With only three of the 17 panelists on NHL.com predicting that the Los Angeles Kings will even make the playoffs this season, Anze Kopitar—who many fear is declining—faces a daunting task ahead of him to bring his team back to contention. The panel from Fear The Fin, our neighbors up north, generally predicts the Kings to be fourth or fifth in the Pacific (but grossly overestimates the Sharks to be second or third). And we’re not even getting any love from Knights On Ice.
Fans have heard it all over the media about Kopitar’s decline last season. Here’s a quick summary from Chris Oddo:
The 52 points Kopitar produced last season were the lowest total of his 11-year NHL career, except for the strike-shortened 2012-13 campaign. The 29-year-old had averaged between 0.80 and 0.99 points per game in every season of his NHL career until last year, so either Kopitar got really old really fast, or last year was the statistical aberration in an otherwise Hall of Fame-worthy career.
Writers have blamed a variety of issues, such as overwork from international play:
Worn down by playing Olympic qualifying games for his native Slovenia and World Cup duty for Team Europe before the NHL season, he labored and produced only 12 goals and 52 points. That was his lowest total in a non-lockout season and placed him second to Jeff Carter (66 points) in team scoring.
Right wing Dustin Brown, who had the captain’s “C” yanked away from him in the summer of 2016 but was gracious in supporting Kopitar as his successor, saw his friend and frequent linemate’s frustration grow throughout the season. “We talked a lot, just about the responsibilities of everything and trying to handle the pressure and just try to help him through it,” Brown said. “Sometimes it’s not the easiest. You can get into a spot where it’s not fun to play hockey, in a way.”
A few years ago, Kopitar was taking regular shifts with the likes of Marian Gaborik, Jeff Carter, and Justin Williams. But over time, former head coach Darryl Sutter kind of pushed Kopitar into a more defense-oriented role. In 2015-16 his more common linemates turned into Milan Lucic and Dustin Brown.
Kopitar also played the majority of his minutes with Marian Gaborik and Dustin Brown. If any two players’ skills have diminished more than the rest of the Kings, it would have to be Gaborik and Brown. Kopitar had much more success working with Milan Lucic, Tyler Toffoli and Justin Williams in recent years, but two of those players are gone and Toffoli is a fixture on “That 70’s Line” with Jeff Carter and Tanner Pearson.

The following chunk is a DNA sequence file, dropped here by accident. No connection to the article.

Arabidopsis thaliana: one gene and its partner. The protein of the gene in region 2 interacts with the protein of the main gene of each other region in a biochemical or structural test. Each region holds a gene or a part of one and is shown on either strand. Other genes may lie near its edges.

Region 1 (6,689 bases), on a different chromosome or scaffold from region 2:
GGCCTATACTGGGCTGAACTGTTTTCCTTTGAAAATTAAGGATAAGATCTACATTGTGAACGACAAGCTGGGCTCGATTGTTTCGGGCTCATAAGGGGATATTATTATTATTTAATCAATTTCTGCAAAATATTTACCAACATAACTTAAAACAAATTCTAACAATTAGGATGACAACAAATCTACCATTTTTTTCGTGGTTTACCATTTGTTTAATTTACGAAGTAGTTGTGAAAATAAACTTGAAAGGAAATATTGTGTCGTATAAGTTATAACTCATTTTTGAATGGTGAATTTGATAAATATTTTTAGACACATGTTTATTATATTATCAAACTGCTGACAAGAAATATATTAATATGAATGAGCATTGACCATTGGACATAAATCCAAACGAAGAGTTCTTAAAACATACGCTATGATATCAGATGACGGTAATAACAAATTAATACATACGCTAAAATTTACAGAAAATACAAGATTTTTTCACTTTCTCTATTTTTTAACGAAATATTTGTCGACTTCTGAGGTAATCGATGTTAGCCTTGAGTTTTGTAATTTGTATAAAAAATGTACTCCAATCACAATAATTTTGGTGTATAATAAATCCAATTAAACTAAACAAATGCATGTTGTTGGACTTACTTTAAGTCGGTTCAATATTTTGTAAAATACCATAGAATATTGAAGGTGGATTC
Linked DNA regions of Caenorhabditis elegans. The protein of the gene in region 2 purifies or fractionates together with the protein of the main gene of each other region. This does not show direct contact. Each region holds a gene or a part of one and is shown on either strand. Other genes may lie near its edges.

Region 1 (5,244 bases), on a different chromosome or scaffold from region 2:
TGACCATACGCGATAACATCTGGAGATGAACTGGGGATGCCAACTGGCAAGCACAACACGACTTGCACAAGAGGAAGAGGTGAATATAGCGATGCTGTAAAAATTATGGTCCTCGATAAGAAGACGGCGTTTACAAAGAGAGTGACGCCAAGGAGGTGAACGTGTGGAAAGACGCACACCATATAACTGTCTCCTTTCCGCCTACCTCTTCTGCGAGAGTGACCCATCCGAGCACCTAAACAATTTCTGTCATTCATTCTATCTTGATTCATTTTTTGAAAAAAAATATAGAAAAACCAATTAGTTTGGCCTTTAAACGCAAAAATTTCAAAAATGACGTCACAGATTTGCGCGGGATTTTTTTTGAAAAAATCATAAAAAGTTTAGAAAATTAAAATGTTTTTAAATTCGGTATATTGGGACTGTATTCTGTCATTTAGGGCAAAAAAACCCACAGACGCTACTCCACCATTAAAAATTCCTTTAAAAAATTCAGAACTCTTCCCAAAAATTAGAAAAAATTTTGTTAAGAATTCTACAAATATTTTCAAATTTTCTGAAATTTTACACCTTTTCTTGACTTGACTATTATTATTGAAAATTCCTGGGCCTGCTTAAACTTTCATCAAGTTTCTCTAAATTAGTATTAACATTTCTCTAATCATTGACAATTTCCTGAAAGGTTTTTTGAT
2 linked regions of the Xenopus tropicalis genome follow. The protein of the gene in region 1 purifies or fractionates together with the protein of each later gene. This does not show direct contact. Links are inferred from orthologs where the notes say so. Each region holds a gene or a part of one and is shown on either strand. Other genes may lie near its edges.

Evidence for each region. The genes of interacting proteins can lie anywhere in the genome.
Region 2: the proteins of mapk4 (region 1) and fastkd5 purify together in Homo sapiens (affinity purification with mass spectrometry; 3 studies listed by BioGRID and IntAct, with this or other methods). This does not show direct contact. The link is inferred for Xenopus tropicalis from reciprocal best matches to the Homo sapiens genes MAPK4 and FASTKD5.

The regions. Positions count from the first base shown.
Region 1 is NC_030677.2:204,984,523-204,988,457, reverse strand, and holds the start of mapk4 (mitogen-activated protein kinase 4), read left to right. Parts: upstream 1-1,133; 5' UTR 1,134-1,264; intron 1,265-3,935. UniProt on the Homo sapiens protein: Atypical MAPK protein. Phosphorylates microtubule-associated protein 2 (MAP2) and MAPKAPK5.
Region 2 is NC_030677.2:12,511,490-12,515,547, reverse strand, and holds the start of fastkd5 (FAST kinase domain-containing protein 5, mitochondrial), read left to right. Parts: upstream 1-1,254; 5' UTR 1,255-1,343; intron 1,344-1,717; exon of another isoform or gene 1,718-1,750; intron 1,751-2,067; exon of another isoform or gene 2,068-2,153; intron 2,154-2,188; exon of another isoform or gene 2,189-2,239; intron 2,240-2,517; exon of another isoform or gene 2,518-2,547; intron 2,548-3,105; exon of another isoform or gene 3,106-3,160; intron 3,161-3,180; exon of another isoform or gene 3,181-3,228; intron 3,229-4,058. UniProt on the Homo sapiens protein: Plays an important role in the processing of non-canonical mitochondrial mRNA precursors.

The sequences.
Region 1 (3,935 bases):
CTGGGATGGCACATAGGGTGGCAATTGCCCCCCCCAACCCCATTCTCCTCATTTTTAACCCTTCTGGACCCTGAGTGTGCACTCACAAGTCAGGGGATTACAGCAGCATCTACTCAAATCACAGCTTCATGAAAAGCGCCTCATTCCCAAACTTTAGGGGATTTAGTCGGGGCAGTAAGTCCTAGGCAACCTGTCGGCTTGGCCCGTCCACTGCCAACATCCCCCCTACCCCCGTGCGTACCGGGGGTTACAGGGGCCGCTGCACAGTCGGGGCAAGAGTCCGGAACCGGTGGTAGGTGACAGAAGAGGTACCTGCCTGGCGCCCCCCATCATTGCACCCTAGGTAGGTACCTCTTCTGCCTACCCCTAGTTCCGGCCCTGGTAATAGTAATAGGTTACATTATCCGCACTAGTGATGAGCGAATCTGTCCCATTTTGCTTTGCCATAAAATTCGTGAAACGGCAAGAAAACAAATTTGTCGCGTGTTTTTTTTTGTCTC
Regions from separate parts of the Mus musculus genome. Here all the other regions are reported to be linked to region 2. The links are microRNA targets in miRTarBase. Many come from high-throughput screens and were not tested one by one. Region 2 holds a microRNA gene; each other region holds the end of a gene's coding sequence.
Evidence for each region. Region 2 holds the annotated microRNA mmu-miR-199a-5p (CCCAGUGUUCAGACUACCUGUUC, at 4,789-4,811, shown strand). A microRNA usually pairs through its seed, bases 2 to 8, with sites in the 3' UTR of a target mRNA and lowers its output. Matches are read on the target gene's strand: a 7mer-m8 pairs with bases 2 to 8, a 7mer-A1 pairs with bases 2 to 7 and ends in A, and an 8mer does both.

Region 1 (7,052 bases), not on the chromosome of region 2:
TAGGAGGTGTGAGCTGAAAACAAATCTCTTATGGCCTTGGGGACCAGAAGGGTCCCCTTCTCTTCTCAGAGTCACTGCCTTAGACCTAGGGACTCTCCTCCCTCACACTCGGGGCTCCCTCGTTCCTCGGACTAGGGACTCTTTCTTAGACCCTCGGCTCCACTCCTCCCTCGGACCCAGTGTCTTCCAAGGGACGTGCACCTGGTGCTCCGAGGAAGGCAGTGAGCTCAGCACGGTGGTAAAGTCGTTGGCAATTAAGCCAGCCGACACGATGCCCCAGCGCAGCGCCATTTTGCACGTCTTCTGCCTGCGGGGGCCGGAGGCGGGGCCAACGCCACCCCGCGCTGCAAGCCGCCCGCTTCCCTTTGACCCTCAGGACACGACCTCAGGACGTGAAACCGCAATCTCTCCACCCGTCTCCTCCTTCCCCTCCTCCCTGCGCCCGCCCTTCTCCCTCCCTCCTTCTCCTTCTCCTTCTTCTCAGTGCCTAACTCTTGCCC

For starters, Kopitar’s goals have fluctuated over the last four years, but his assists have not fluctuated so much. Let’s take a look at his stats:
- 2013-14 (won Cup): 29 G, 41 A, +34
- 2014-15 (missed playoffs): 16 G, 48 A, -2
- 2015-16 (made playoffs): 25 G, 49 A, +34
- 2016-17 (missed playoffs): 12 G, 40 A, -10
As you can see, Kopitar has bounced back in 2015-16 after a decline the year before. His 40 assists last season are close to the 41 assists he scored in the Cup run of 2013-14. Kopitar is therefore aging “gracefully” and is not going off a cliff in terms of productivity, so there is no need to panic. Ultimately, the blame lies in Darryl Sutter’s grinding, checking system, which collapsed in 2016-17 due to a late-identified missing ingredient—the mental grit of departed players like Mike Richards, Jarret Stoll, Matt Greene, and Justin Williams. Scoring decreased, and the first and second line forwards of the Kings suffered greatly, experiencing huge declines in plus-minus rating.
It’s clear from his statistics that Kopitar is a facilitator and not the primary goal scorer of the team. The addition of Michael Cammalleri will help, as he has the hands to score with pucks that Kopitar passes his way. The lack of Olympic play in 2018 will greatly help, as Kopitar is now 30 and needs to be smarter with his workload. However, Kopitar is the archetype of the Sutter-Lombardi system—a well-rounded center whose game is to outmuscle opponents with possession and size. The team was designed around Kopitar for the past decade, and it remains to be seen whether Kopitar can fully adapt to the new style of John Stevens, which de-emphasizes 200-foot checking and frees up players to be agile and more creative on offense.
Expect to see a slight uptick in goals from Kopitar, but not above 20. Expect the addition of Cammalleri to increase Kopitar’s assists. However, I do not expect speedy youngsters like Adrian Kempe or Jonny Brodzinski to be compatible with Kopitar’s style—there’s a reason Kopitar is not on That 70’s Line.
Prediction: 18 goals, 47 assists.